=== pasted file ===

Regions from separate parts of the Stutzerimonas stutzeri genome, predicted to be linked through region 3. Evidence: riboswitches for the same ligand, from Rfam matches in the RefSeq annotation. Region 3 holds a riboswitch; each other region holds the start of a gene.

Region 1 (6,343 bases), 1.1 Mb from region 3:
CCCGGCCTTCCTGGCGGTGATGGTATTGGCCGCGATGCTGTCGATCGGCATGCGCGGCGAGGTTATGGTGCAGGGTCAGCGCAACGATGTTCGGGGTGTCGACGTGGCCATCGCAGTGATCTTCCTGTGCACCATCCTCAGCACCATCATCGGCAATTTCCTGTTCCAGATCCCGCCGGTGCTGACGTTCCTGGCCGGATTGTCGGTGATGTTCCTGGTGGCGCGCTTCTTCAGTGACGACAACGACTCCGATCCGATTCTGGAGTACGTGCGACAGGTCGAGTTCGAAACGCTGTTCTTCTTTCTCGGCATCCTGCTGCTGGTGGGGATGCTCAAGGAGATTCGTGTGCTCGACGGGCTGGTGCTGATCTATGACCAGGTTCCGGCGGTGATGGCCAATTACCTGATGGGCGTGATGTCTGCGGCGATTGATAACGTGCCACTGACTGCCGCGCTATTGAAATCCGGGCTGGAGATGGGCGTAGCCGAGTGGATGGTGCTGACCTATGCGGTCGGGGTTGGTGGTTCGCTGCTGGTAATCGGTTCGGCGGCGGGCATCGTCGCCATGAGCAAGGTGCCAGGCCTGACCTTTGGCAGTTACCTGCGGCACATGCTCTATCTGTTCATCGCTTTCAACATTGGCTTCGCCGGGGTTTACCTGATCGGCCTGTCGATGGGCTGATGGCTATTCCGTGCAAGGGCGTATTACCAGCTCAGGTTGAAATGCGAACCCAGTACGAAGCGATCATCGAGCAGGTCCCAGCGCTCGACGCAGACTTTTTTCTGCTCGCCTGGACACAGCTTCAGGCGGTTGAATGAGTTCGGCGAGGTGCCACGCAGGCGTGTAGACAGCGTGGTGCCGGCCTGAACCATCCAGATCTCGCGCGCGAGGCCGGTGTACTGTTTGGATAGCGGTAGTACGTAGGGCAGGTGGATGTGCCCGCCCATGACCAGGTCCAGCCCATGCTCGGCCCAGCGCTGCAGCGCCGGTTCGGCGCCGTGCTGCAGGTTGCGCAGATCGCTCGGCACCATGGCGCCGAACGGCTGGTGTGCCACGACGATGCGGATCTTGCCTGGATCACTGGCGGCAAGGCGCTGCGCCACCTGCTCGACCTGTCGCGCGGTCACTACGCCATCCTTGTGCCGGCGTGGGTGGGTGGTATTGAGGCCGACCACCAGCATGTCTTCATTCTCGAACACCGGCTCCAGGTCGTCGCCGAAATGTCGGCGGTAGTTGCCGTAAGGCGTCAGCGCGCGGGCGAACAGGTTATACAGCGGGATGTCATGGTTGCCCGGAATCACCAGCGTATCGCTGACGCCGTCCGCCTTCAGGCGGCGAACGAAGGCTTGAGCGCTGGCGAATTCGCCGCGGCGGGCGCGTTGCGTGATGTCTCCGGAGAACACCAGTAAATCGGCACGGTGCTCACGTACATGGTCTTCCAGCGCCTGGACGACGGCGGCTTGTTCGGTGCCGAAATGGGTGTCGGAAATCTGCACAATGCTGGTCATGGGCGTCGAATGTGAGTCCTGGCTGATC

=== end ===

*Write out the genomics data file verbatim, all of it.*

Regions from separate parts of the Stutzerimonas stutzeri genome, predicted to be linked through region 3. Evidence: riboswitches for the same ligand, from Rfam matches in the RefSeq annotation. Region 3 holds a riboswitch; each other region holds the start of a gene.

Region 1 (6,343 bases), 1.1 Mb from region 3:
CCCGGCCTTCCTGGCGGTGATGGTATTGGCCGCGATGCTGTCGATCGGCATGCGCGGCGAGGTTATGGTGCAGGGTCAGCGCAACGATGTTCGGGGTGTCGACGTGGCCATCGCAGTGATCTTCCTGTGCACCATCCTCAGCACCATCATCGGCAATTTCCTGTTCCAGATCCCGCCGGTGCTGACGTTCCTGGCCGGATTGTCGGTGATGTTCCTGGTGGCGCGCTTCTTCAGTGACGACAACGACTCCGATCCGATTCTGGAGTACGTGCGACAGGTCGAGTTCGAAACGCTGTTCTTCTTTCTCGGCATCCTGCTGCTGGTGGGGATGCTCAAGGAGATTCGTGTGCTCGACGGGCTGGTGCTGATCTATGACCAGGTTCCGGCGGTGATGGCCAATTACCTGATGGGCGTGATGTCTGCGGCGATTGATAACGTGCCACTGACTGCCGCGCTATTGAAATCCGGGCTGGAGATGGGCGTAGCCGAGTGGATGGTGCTGACCTATGCGGTCGGGGTTGGTGGTTCGCTGCTGGTAATCGGTTCGGCGGCGGGCATCGTCGCCATGAGCAAGGTGCCAGGCCTGACCTTTGGCAGTTACCTGCGGCACATGCTCTATCTGTTCATCGCTTTCAACATTGGCTTCGCCGGGGTTTACCTGATCGGCCTGTCGATGGGCTGATGGCTATTCCGTGCAAGGGCGTATTACCAGCTCAGGTTGAAATGCGAACCCAGTACGAAGCGATCATCGAGCAGGTCCCAGCGCTCGACGCAGACTTTTTTCTGCTCGCCTGGACACAGCTTCAGGCGGTTGAATGAGTTCGGCGAGGTGCCACGCAGGCGTGTAGACAGCGTGGTGCCGGCCTGAACCATCCAGATCTCGCGCGCGAGGCCGGTGTACTGTTTGGATAGCGGTAGTACGTAGGGCAGGTGGATGTGCCCGCCCATGACCAGGTCCAGCCCATGCTCGGCCCAGCGCTGCAGCGCCGGTTCGGCGCCGTGCTGCAGGTTGCGCAGATCGCTCGGCACCATGGCGCCGAACGGCTGGTGTGCCACGACGATGCGGATCTTGCCTGGATCACTGGCGGCAAGGCGCTGCGCCACCTGCTCGACCTGTCGCGCGGTCACTACGCCATCCTTGTGCCGGCGTGGGTGGGTGGTATTGAGGCCGACCACCAGCATGTCTTCATTCTCGAACACCGGCTCCAGGTCGTCGCCGAAATGTCGGCGGTAGTTGCCGTAAGGCGTCAGCGCGCGGGCGAACAGGTTATACAGCGGGATGTCATGGTTGCCCGGAATCACCAGCGTATCGCTGACGCCGTCCGCCTTCAGGCGGCGAACGAAGGCTTGAGCGCTGGCGAATTCGCCGCGGCGGGCGCGTTGCGTGATGTCTCCGGAGAACACCAGTAAATCGGCACGGTGCTCACGTACATGGTCTTCCAGCGCCTGGACGACGGCGGCTTGTTCGGTGCCGAAATGGGTGTCGGAAATCTGCACAATGCTGGTCATGGGCGTCGAATGTGAGTCCTGGCTGATC